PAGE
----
Who says sushi should only be served with chopsticks? This Japanese-inspired sandwich delivers plenty of great texture along with a little sinus-clearing kick courtesy of a wasabi-infused cream cheese spread. If you have some on hand, go ahead and add a bit of pickled ginger to the sandwich. Rainbow trout or arctic char can be used in lieu of salmon.
Citrus zest, such as lime, is a great way to add vibrant, calorie-free flavour to a range of items, including sandwich spreads.
Whisk together oil, soy sauce, 2 Tbsp (30 mL) rice vinegar, sesame oil, garlic, and ginger in large container. Place salmon fillets, flesh side down, in container so they lie flat in single layer. Cover and let marinate in refrigerator for at least 1 hour or overnight.
Place cabbage, carrot, and cucumber in bowl. Whisk together lime juice, remaining 2 Tbsp (30 mL) rice vinegar, and salt. Pour over vegetables, stir to combine, and let rest for at least 30 minutes.
Preheat oven to 400 F (200 C). Remove salmon from marinade and place on parchment paper-lined baking sheet, skin side down. Bake for 10 minutes, or until just cooked through in centre. Let rest for 5 minutes and then gently break apart flesh into large pieces.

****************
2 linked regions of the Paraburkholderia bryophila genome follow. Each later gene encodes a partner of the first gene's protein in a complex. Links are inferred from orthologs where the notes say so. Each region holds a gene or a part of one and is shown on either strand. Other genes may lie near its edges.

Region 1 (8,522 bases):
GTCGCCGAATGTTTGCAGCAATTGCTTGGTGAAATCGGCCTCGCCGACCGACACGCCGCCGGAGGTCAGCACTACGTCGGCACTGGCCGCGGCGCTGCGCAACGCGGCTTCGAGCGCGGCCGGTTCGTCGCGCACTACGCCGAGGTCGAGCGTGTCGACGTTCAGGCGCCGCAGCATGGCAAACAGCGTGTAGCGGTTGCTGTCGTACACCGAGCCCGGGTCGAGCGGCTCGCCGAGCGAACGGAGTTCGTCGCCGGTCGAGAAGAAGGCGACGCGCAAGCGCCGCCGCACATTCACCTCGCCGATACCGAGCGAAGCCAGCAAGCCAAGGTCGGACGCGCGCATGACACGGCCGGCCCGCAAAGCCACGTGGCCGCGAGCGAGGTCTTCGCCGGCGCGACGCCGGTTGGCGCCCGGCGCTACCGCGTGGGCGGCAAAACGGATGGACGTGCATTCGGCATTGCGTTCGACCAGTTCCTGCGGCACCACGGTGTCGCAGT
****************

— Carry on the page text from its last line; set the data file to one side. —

Stir together cream cheese, lime zest, and wasabi paste. Slice each nori sheet into 4 squares.
To assemble each sandwich, spread some cream cheese mixture on rye bread. Top with 2 nori squares, salmon, and pickled vegetables.
This recipe is part of the What Lies Between collection.
This vibrant soup is a soul-soothing hug in a bowl. Blue and purple fruits and vegetables contain powerful antioxidants called anthocyanins that promote health and proper brain function. Apple swap Try swapping out the apples in this recipe for pears. Just like the apples, the subtle sweetness of pears helps balance out the earthiness of the cabbage.
Deep green fruits and vegetables are high on the list of health-promoting foods. Green foods have been shown to contain high amounts of antioxidants and nutrients that promote good cardiovascular health and can inhibit certain carcinogens. Serve this frittata alongside a leafy green salad for an unbeatable green culinary experience. Versatile leftovers Any leftover frittata makes a wonderful filling for a sandwich along with other thinly sliced vegetables you have on hand and a smear of hummus.
This creamy dip will be your go-to for dunking vegetables or for spooning over roast chicken or root vegetables as a sauce. Compounds found in fennel have been shown to stimulate the production of T-cells in our body, which, in turn, may help improve our immune response to infections. If white is right If you would like to stay on the white theme, try serving this dip with an array of white vegetables such as endive leaves, jicama sticks, daikon rounds, steamed nugget potatoes, and cauliflower florets.
The stars of this delicious curry dish are yellow and orange fruits and vegetables, which are high in a form of carotenoids called xanthophylls. These compounds have more of a yellow pigment as opposed to their orangier cousins, the carotenes. While a powerful antioxidant, xanthophylls are mostly associated with maintaining good eye health. Mix and match This curry is easily adaptable to whichever vegetables you have on hand. Experiment to find your favourite combination.